Commercial Real Estate Alliance Optimistic for 2022

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The year 2021 saw massive rises in prices on residential and commercial real estate as out-of-state buyers rushed to Florida. But as the new year comes, wonder remains how long the rush will last— and how it will ultimately end.

Ben Bakker, a Realtor at Michael Saunders & Company and 2022 president of the Realtor Association of Sarasota and Manatee’s Commercial Real Estate Alliance, doesn’t expect the market to slow down soon. “We will still see a relatively strong 2022,” he says. “The multiple factors created this fortunate and positive perfect storm for the commercial and residential market, and we still haven’t finished going through those.”

Early 2021 saw a migration of investment from around the country as people and businesses relocated to Florida. While Bakker expects that to slow down, it will likely be replaced with international activity as borders reopen to travel. Many will choose to move to Florida, and more will choose to invest in property here. 

“It will keep momentum really solid,” he predicts. “At worst, we will be slowly plateauing to a normal market.”

The endgame of this rush may preoccupy the thoughts of those who recall the housing burst at the start of the Great Recession in 2008. The last couple months, RASM reported a reduction in number of closings as prices rose. Will this boom end in a crash as well? Bakker doesn’t see that happening.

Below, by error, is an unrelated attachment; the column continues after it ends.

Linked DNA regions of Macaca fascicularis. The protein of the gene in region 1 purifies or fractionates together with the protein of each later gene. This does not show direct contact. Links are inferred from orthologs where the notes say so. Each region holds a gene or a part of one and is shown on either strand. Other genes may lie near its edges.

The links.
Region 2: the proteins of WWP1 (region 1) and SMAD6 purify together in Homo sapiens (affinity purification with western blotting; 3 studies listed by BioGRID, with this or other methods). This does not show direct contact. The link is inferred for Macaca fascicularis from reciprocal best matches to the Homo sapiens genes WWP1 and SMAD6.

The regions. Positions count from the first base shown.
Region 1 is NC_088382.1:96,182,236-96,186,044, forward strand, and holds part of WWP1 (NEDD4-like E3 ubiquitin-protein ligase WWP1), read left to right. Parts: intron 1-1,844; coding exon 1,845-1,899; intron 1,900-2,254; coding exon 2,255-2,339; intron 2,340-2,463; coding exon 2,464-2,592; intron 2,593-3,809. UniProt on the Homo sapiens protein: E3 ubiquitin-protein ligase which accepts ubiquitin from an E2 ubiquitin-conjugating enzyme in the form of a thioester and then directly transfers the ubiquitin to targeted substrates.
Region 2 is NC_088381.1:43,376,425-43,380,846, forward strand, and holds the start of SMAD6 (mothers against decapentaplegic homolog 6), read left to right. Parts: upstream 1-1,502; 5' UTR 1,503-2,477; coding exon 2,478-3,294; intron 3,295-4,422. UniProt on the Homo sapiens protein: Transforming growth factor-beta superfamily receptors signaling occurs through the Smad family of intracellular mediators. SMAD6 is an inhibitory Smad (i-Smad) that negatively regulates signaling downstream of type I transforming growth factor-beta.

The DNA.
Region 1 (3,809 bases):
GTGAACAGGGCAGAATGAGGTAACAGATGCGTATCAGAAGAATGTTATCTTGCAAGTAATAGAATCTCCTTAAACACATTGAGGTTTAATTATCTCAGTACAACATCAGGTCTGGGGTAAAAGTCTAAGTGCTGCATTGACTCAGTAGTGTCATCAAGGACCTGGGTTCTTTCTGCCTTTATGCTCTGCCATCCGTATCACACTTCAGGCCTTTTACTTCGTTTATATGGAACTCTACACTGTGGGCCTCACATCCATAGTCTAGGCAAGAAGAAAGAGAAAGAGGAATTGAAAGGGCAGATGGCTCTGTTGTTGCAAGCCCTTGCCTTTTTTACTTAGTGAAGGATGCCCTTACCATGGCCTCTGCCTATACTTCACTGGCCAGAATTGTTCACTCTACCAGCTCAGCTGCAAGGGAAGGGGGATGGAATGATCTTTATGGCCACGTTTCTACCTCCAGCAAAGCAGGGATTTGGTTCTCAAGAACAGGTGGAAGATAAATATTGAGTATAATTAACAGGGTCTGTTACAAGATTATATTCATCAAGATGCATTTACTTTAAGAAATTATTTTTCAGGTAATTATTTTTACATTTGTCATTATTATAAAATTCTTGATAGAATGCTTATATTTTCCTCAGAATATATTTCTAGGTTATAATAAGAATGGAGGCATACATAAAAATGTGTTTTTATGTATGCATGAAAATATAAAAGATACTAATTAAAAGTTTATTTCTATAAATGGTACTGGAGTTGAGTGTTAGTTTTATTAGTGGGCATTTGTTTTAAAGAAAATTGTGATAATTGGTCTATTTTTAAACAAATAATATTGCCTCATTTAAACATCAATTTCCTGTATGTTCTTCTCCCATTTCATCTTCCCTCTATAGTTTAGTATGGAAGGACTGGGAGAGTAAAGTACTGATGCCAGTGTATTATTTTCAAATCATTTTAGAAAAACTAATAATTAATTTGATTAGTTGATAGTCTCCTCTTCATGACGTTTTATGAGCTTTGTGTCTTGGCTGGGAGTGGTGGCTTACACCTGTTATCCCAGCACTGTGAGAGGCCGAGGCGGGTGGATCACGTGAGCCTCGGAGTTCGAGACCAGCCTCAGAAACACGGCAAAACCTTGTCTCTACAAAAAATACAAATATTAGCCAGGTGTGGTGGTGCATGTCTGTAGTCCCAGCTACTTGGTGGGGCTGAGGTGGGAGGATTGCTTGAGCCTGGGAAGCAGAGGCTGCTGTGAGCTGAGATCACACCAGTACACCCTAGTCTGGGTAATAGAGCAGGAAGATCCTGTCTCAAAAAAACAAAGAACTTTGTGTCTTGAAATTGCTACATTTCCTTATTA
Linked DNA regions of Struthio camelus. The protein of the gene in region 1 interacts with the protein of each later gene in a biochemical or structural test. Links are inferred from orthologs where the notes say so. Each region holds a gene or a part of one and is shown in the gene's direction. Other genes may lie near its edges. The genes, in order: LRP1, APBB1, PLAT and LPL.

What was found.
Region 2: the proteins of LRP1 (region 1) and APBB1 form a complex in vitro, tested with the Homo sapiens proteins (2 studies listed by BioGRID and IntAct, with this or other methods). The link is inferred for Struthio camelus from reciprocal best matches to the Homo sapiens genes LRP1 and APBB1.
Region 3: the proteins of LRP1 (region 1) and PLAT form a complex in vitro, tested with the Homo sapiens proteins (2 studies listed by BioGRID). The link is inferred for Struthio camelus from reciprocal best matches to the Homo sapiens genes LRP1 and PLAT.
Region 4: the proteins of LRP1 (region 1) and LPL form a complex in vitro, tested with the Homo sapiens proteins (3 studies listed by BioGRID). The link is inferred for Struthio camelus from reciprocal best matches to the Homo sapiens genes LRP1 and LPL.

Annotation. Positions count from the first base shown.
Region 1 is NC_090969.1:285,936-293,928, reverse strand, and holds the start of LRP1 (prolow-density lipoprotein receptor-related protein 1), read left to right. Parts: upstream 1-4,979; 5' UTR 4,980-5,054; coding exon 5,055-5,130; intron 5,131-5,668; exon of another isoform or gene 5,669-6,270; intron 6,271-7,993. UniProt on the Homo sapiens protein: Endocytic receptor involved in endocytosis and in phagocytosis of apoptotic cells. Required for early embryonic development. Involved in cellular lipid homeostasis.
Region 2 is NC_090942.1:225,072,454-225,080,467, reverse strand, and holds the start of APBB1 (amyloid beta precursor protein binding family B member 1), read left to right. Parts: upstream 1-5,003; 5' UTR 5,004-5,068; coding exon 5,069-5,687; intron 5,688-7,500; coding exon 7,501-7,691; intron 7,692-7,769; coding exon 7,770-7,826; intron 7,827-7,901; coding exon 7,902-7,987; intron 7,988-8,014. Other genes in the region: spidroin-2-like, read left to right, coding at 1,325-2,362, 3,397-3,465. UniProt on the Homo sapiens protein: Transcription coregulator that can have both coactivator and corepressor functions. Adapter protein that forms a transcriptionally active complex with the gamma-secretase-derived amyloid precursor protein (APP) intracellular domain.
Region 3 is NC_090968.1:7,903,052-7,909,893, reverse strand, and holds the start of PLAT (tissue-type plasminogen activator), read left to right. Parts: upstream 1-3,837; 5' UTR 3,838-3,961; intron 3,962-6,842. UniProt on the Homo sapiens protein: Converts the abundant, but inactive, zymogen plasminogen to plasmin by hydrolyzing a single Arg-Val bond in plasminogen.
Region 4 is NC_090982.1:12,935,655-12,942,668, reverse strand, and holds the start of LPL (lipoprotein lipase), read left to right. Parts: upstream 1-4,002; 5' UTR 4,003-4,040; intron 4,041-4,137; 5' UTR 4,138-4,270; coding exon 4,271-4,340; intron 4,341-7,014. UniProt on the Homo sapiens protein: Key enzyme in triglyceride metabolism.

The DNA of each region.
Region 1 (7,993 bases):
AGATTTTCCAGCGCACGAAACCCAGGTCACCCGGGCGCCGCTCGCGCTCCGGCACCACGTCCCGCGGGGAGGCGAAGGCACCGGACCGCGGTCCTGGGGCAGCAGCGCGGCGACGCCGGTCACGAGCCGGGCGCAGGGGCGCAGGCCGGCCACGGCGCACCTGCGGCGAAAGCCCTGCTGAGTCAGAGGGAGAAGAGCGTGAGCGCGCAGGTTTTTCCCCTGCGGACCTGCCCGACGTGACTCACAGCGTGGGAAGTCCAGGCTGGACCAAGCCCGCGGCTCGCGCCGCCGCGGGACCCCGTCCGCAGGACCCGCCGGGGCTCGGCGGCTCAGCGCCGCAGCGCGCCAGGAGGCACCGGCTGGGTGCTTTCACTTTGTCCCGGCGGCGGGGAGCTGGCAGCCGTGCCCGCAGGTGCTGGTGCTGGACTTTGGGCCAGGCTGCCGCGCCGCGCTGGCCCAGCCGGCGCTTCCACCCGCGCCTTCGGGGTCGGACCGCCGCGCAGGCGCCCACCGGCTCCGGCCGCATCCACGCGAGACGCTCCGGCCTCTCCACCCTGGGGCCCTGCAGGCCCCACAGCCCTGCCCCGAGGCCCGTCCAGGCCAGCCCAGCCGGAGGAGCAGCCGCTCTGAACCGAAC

“From my own personal experience day-to-day with an influx of phone calls, I just don’t foresee it slowing down much anytime soon,” he says. “We are just dealing with a real supply and demand issue. There is not enough inventory to satisfy what the buyers are needing, and we can’t build fast enough thanks to lingering supply chain issues.”

Should material supply and property inventory become ample again, prices will likely stop escalating so rapidly. But neither will they collapse.

Another concern, particularly as businesses consider locating in the region, may be an affordable housing problem. But on that front, Bakker believes the region doesn’t face any greater challenge than other markets in the country.

“America in general has an affordable housing problem overall,” he said. “It’s not just local. In all four corners of the country, we’re dealing with this problem. We need workforce affordable housing at affordable rates and with an affordable inventory just as much as any place in America.”

Locally, RASM has actively involved itself in seeking solutions. Bakker also feels hopeful that Gov. Ron DeSantis in his proposed budget sets aside funding to address the challenge, and that last year the state for the first time in years left a Sadowski Trust Fund intended to supplement affordable housing in place. The Legislature in the past has swept the fund to offset various budget crises from loss in tax revenue during the recession to funding hurricane recovery or implementing school safety measures.

“To me it’s a no-brainer. Let’s keep the Sadowski fund intact year after year,” he said. “Just keep your hands off of it for five years. We really don’t know how successful it can be because no one has left it alone long enough to see what it can do.”

 

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